Breast imaging was ordered and thankfully came back normal, with her tests showing she was cancer-free. Amy then participated in a saliva-based genetic screening. The examination revealed that her genes decreased her risk of breast cancer despite her family history. However, the test did determine that Amy had a genetic risk for ovarian cancer, something she had not considered before our meeting.
Amy’s lifetime risk of ovarian cancer is more elevated than most, so we spoke on the phone about her life goals and whether or not she wanted to be a mother down the road. Because of her age and willingness to remain proactive with her health care, a recommended course of treatment will come into play after Amy has the family she someday hopes to have. Later, as Amy approaches menopause, it is recommended that she have her ovaries removed. In the meantime, I was happy to give her guidance on routine screenings regarding how to monitor any ovarian abnormality as she matures.
Amy was relieved that her breast cancer risk wasn’t as high as she first worried. With annual mammograms and other screening modalities, she could manage that risk with proper medical monitoring and attention. The information all reassured her that she could have a different fate than her grandmothers and aunt.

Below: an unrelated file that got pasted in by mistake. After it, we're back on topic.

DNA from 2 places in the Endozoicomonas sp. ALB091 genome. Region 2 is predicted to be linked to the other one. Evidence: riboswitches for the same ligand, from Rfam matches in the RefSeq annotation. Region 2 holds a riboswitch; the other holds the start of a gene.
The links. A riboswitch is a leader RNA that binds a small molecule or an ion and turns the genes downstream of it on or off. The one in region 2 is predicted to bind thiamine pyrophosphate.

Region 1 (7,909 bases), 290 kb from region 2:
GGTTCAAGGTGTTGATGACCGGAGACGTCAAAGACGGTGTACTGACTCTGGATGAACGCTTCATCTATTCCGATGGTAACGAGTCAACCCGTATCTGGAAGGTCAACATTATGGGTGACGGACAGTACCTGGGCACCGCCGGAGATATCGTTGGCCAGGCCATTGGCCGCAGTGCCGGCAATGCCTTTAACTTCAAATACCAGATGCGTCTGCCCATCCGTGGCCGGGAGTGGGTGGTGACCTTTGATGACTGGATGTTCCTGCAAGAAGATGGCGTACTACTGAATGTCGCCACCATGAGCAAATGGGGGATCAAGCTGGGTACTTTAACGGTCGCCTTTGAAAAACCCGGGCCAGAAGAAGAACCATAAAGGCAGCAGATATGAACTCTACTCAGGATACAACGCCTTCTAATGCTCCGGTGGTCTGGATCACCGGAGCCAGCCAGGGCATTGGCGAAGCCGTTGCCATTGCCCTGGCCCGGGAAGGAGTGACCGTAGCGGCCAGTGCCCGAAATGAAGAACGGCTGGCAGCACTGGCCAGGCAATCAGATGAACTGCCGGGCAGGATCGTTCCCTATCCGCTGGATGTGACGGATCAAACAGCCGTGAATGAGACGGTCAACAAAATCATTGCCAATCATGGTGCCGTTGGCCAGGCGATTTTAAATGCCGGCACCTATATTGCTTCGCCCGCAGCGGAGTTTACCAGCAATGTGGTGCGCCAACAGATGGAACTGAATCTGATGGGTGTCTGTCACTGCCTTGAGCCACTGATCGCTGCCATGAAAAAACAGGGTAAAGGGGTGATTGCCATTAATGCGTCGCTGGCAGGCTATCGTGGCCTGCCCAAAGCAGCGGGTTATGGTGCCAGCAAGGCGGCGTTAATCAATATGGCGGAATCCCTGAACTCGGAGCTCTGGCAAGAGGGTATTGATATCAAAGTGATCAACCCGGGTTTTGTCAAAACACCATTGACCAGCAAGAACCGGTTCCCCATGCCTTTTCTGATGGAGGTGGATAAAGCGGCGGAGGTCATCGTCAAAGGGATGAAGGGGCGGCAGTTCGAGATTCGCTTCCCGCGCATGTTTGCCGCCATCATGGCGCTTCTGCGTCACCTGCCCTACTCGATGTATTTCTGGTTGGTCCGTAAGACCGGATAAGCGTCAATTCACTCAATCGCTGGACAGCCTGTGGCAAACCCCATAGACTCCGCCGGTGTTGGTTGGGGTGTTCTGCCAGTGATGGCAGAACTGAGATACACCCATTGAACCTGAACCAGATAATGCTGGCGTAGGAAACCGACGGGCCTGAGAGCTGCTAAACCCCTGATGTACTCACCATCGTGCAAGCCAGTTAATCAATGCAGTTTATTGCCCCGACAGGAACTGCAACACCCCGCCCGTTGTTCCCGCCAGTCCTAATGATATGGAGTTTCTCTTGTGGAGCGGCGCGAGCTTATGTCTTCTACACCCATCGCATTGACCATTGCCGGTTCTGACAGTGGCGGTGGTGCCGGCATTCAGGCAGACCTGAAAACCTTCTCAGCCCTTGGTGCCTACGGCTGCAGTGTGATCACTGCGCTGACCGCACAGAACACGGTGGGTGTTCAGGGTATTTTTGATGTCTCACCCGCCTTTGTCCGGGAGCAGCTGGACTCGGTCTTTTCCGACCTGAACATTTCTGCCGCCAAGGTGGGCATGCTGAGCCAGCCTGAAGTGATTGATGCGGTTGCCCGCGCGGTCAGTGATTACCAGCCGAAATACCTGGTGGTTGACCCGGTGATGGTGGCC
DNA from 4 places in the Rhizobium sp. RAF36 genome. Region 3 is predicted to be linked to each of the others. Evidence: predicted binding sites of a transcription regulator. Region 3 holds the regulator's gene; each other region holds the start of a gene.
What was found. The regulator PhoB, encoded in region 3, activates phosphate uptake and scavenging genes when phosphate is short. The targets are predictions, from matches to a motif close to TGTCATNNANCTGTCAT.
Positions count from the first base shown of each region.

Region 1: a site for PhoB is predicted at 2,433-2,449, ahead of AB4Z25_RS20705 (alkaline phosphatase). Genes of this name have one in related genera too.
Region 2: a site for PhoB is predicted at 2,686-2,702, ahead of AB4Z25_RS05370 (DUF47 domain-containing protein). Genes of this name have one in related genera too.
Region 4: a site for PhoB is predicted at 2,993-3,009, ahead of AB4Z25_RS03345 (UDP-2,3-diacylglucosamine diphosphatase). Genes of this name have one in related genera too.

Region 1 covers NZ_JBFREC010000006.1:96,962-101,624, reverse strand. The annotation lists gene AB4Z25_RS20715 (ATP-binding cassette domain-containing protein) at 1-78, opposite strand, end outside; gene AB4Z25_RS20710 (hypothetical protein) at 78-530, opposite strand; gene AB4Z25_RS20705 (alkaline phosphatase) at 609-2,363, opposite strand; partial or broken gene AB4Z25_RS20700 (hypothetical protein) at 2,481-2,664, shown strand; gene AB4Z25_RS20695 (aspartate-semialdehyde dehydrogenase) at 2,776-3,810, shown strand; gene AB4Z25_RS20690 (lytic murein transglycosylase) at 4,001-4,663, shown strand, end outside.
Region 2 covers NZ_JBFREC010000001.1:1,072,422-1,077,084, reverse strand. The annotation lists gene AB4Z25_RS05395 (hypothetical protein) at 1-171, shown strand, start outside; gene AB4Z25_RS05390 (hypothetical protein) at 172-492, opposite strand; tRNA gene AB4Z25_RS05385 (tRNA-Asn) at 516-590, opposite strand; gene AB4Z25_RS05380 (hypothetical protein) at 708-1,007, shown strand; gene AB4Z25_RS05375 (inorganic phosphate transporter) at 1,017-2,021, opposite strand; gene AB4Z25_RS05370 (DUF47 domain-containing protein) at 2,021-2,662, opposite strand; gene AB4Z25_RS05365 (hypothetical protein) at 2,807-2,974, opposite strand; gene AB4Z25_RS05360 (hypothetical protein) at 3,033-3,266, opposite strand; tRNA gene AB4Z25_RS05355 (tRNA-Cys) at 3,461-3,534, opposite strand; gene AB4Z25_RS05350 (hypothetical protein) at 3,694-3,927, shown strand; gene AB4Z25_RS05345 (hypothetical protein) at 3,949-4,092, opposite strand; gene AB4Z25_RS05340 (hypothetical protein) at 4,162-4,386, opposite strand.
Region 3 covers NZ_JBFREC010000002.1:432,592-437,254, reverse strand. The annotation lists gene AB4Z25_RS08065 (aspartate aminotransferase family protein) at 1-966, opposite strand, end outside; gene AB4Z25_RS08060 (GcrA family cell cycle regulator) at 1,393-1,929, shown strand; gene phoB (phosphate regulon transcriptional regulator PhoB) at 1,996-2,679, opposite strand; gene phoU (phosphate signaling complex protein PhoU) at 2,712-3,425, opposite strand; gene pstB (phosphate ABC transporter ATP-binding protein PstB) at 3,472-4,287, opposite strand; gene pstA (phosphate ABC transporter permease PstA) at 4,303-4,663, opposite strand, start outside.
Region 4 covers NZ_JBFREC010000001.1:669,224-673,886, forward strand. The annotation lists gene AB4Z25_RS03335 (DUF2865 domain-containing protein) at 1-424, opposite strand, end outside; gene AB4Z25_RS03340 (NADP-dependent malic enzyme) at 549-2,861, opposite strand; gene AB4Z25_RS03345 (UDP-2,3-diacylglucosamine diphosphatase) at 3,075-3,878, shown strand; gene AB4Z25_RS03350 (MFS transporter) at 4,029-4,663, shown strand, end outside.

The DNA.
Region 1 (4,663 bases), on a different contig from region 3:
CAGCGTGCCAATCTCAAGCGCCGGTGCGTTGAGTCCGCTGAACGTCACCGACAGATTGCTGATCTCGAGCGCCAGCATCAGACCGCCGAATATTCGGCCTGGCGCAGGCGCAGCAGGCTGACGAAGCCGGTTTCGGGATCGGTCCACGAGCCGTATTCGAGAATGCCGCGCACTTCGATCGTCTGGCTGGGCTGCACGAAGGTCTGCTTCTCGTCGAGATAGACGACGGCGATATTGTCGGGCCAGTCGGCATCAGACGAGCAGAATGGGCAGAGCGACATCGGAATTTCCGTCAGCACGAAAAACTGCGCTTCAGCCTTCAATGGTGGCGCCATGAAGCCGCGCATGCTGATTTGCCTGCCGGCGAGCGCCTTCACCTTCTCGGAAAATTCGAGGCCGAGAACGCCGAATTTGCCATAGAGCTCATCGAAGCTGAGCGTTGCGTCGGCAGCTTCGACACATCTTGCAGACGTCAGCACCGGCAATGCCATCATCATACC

Amy’s story is inspiring on a few levels. She represents a new generation of proactive women in seeking the care and advice they need to make important choices for their life and wellbeing. She was brave enough to face the risks head-on and live a happy and healthy life despite those risks. Nothing can prevent her from developing breast or ovarian cancer. Still, I am confident that she is better equipped to catch a disease early if one develops down the road with her knowledge and proactive approach.
It’s important to share that information with your doctor so they can determine if genetic testing is right for you. This information is valuable as it also informs recommendations for positive lifestyle changes, evaluating the benefits versus risks of hormonal contraception, hormone therapy, and prevention screening strategies. If Amy had only been tested for the BRCA gene alone (often purchased without a physician through popular genetic tests like 23andMe and AncestryDNA), she wouldn’t have the advantage of developing a proactive and strategic medical plan for the future. When it comes to preemptive cancer screening, comprehensive professional genetic testing in conjunction with a specialist’s guidance can make all the difference.
Amy’s story exemplifies the power that knowledge and courage can have when saving lives and reducing the potential number of people with cancer.
If you would like to find out more about the Center for Women’s Health, visit the website at http://center4womenshealth.org/.